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Publication numberUS3141124 A
Publication typeGrant
Publication dateJul 14, 1964
Filing dateMar 20, 1961
Priority dateMar 20, 1961
Publication numberUS 3141124 A, US 3141124A, US-A-3141124, US3141124 A, US3141124A
InventorsAtherton Robert R
Original AssigneeAtherton Robert R
Export CitationBiBTeX, EndNote, RefMan
External Links: USPTO, USPTO Assignment, Espacenet
Shunt regulating charging circuit
US 3141124 A
Abstract  available in
Images(1)
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Claims  available in
Description  (OCR text may contain errors)

United States Patent O M 3,141,124 SHUNT REGULATING CHARGING CIRCUIT Robert R. Atherton, Indianapolis, Ind., assigner to the United States of America as represented by the Secretary of the Navy Filed Mar. 20, 1961, Ser. No. 97,115 5 Claims. (Cl. S20-1) (Granted under Title 35, U.S. Code (1952), sec. 266) The invention described herein may be manufactured and used by or for the Government of the United States of America for governmental purposes without the payment of any royalties thereon or therefor.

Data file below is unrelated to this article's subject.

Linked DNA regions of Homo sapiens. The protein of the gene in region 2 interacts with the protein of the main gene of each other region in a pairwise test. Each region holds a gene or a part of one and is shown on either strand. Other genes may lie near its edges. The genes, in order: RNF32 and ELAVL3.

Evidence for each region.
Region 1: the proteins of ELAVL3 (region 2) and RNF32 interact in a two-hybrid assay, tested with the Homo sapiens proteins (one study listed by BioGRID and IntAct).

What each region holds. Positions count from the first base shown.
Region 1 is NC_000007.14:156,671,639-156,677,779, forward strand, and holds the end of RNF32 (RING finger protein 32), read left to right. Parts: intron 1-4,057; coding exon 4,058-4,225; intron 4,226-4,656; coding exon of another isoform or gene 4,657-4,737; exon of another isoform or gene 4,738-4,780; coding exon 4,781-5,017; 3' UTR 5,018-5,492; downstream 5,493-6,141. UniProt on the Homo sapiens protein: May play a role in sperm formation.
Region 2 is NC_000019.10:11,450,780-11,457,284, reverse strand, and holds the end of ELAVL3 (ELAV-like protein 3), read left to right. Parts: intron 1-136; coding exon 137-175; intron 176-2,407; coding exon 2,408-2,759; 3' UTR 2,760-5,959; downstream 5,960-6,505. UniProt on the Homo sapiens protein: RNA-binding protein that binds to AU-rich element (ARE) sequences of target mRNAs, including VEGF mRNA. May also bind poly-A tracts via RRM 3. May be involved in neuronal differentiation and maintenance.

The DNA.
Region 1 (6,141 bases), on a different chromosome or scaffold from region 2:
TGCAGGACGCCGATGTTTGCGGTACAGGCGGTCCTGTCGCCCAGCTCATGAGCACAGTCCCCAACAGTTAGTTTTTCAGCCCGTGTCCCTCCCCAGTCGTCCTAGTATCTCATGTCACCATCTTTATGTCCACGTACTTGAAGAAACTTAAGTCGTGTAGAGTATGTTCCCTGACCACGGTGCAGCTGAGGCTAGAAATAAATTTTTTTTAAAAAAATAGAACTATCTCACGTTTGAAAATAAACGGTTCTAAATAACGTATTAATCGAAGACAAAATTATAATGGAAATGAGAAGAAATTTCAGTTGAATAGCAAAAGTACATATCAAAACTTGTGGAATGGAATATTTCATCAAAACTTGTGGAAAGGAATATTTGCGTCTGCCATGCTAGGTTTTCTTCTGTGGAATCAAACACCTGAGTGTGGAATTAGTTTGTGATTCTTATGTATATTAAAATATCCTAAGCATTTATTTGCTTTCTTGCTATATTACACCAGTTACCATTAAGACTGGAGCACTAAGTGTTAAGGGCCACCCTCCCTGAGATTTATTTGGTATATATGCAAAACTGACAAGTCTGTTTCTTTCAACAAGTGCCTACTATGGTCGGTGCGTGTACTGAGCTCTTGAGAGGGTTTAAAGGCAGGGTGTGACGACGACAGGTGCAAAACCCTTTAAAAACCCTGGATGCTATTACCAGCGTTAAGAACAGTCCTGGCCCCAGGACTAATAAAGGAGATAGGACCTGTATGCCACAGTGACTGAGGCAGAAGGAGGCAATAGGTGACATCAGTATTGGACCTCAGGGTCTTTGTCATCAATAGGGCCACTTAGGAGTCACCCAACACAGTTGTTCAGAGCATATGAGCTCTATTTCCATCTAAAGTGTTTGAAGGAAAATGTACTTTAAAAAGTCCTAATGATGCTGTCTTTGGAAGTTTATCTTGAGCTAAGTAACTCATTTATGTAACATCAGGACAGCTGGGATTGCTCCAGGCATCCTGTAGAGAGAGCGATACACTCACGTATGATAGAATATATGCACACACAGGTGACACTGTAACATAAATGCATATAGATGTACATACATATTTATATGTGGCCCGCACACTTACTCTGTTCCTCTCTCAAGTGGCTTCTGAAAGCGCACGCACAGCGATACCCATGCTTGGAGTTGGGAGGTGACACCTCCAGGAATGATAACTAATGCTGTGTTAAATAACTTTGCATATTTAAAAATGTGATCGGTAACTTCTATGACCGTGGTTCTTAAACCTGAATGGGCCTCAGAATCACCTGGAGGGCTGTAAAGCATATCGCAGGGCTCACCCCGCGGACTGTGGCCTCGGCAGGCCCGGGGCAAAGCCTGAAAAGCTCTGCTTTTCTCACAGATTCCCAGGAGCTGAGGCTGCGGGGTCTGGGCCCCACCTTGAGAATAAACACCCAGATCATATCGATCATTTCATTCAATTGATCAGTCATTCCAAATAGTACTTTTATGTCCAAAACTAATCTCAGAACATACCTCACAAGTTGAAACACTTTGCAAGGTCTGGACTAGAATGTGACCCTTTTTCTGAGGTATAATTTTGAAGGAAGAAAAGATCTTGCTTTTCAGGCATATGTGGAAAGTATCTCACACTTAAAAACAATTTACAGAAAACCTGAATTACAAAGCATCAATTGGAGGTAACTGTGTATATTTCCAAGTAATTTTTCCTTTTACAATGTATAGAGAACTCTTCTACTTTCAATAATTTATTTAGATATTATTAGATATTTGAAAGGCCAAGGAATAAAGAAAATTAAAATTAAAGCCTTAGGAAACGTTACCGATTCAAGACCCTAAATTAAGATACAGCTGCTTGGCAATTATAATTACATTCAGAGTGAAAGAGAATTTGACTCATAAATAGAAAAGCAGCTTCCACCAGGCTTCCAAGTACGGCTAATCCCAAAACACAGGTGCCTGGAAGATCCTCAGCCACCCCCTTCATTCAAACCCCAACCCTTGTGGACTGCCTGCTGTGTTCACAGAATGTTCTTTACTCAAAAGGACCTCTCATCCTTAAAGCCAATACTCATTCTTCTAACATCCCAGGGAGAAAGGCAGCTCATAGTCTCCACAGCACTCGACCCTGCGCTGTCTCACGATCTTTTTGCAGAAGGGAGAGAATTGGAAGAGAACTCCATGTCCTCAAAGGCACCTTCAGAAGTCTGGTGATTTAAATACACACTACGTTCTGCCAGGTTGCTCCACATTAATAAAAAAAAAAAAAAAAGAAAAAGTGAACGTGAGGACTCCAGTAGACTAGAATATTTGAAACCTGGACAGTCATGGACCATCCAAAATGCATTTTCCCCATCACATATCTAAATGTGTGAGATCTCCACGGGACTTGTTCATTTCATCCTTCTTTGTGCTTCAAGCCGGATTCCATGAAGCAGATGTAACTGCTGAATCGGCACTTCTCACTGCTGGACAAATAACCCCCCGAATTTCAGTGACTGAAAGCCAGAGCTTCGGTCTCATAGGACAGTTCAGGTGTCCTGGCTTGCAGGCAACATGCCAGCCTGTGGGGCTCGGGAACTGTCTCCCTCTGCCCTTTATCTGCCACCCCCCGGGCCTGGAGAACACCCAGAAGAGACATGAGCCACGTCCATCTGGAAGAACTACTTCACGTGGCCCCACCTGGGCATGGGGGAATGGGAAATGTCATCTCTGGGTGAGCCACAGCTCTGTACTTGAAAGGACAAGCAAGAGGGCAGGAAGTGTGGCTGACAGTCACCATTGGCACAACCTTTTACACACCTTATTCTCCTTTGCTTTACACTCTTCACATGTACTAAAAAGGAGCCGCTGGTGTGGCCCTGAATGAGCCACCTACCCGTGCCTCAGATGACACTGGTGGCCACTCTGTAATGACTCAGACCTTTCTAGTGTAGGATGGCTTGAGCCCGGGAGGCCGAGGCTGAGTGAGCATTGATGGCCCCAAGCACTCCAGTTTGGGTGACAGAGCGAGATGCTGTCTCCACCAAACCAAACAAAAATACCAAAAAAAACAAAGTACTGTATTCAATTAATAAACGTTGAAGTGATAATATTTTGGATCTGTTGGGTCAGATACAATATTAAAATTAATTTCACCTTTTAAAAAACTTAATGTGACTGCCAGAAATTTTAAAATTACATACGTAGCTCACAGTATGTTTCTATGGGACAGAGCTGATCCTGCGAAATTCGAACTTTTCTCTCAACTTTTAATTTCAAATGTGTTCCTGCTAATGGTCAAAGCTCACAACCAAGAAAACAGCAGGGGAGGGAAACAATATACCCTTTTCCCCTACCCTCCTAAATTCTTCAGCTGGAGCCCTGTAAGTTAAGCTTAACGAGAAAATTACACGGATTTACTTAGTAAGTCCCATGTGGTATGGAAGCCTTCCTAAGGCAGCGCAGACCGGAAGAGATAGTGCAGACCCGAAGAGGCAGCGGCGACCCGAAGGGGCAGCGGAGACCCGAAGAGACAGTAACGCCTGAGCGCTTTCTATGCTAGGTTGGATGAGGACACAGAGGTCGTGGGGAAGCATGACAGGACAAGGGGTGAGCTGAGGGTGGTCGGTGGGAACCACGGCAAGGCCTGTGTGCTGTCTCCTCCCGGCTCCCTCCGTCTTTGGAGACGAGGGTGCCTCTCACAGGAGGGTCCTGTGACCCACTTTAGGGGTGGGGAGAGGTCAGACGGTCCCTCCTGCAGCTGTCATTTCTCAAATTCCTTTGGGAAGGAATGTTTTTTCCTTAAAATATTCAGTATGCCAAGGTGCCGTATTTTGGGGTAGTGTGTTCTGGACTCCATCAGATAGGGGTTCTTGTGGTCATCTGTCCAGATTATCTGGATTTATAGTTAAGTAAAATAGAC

The present invention relates generally to charging circuitry and more particularly to full-wave charging circuitry utilizing controlled rectifers in a novel arrangement for supplying regulated electrical energy to a storage means to charge it to a prescribed voltage, which may be in excess of the maximum rating of available controlled rectifiers, within a given limited time interval.

Those concerned with the development of charging circuitry for use in both military and general electronics applications have recognized for some time the need for such circuitry which would be quite small in size and bulk, have low energy dissipation except during the period when the storage means is actually receiving charging energy, and provide good transient response with proper damping. The present invention fullls this need. The vacuum tube units presently available have large dissipation losses and are usually excessively large in size and bulk. Present transistor charging units, due to the voltage and power limitations of transistors, require some type of alternating current line voltage regulation, such as a magnetic amplifier, to prevent damage to the transistors. Presently, both vacuum tube and transistor devices leave much to be desired with regard to transient response and associated damping.